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  1. #1
    Hello everyone

    Whats the best way to convert my Denford Microrouter V5 PRO NS to Mach 3...

    It was made in 2003 and I would like to get it going on mach 3.

    I would like to have a good robust system and obviously good performance, simple to use that I can do anything from detailed carving to cutting aluminium. basically I bought my Microrouter direct from a school, it had just had a new Porter Cable fitted and I could have it for 200, so theres definitely room in the pot to upgrade, and anything I do add will hopefully add value to it. id like to be able to keep the spindle speed and feed rate override if possible.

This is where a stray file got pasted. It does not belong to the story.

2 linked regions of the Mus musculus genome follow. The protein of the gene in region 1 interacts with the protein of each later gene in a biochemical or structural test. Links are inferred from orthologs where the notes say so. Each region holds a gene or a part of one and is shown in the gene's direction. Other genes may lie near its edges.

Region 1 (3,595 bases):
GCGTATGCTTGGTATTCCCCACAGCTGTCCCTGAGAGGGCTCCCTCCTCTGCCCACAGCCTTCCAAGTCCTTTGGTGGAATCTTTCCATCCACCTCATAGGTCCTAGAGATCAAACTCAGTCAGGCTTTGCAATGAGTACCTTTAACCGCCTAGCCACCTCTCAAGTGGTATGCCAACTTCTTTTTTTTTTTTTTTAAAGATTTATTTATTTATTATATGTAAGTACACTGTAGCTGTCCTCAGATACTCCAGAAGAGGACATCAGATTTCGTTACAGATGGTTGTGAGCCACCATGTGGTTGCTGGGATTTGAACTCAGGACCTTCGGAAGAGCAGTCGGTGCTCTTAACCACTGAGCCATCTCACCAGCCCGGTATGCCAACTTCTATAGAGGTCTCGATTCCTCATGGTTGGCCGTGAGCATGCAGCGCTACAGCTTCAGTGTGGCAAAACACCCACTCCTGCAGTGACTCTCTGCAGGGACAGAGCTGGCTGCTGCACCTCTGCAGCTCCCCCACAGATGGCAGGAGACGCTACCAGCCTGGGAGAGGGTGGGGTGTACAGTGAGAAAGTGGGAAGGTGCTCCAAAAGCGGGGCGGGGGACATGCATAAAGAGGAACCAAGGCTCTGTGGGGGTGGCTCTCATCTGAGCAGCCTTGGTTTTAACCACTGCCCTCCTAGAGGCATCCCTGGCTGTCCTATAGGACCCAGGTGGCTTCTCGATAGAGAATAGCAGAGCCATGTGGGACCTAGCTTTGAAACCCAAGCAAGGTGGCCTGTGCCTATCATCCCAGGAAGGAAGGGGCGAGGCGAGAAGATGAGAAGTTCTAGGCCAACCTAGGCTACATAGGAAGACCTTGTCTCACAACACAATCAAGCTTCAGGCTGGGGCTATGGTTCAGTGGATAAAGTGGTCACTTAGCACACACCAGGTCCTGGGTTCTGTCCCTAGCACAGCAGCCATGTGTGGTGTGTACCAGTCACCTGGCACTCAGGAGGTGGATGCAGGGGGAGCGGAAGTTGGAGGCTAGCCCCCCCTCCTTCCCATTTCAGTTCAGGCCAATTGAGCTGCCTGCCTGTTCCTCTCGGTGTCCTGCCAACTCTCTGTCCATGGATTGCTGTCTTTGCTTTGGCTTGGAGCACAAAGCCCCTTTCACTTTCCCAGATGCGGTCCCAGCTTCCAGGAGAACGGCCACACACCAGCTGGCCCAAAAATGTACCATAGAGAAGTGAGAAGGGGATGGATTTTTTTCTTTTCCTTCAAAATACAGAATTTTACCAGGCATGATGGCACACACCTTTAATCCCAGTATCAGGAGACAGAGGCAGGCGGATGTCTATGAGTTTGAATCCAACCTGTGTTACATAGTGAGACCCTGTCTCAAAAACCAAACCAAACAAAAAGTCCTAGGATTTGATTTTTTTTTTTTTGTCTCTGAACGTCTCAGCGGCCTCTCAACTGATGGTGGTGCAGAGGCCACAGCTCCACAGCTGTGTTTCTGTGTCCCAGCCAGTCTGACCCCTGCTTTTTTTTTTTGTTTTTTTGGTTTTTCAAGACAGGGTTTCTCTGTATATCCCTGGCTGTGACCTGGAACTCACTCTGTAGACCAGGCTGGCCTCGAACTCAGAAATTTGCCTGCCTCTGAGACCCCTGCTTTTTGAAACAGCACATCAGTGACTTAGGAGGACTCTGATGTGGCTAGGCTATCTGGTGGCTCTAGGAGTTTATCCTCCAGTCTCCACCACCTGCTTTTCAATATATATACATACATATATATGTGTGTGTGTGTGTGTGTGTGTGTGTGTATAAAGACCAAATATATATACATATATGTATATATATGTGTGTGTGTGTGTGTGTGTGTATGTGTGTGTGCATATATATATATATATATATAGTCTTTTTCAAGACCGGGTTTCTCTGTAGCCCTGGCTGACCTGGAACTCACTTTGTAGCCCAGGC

I've been in touch with Denford and by the time I've brought a licence for their operating system etc i'm already 700 in so don't want to be limited to that option plus it will have its current performance still... I've been looking at VCarvePro and would ideally like to use that software.

    I'm not the best with electronics, I have dabbled in the past.. I can do basics, soldering etc etc... I need directing in the best direction, what to buy etc...

    Please find attached the Electrical Diagrams and some Pictures of the internals

    Many thanks for any help


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    Attached Thumbnails Attached Thumbnails RPN -1E circuit.pdf   RPN -2H circuit.pdf   RPN -3G circuit.pdf   RPN -4B circuit.pdf   RPN -5C circuit.pdf   RPN -6D circuit.pdf   Click image for larger version. 

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  2. #2
    m_c's Avatar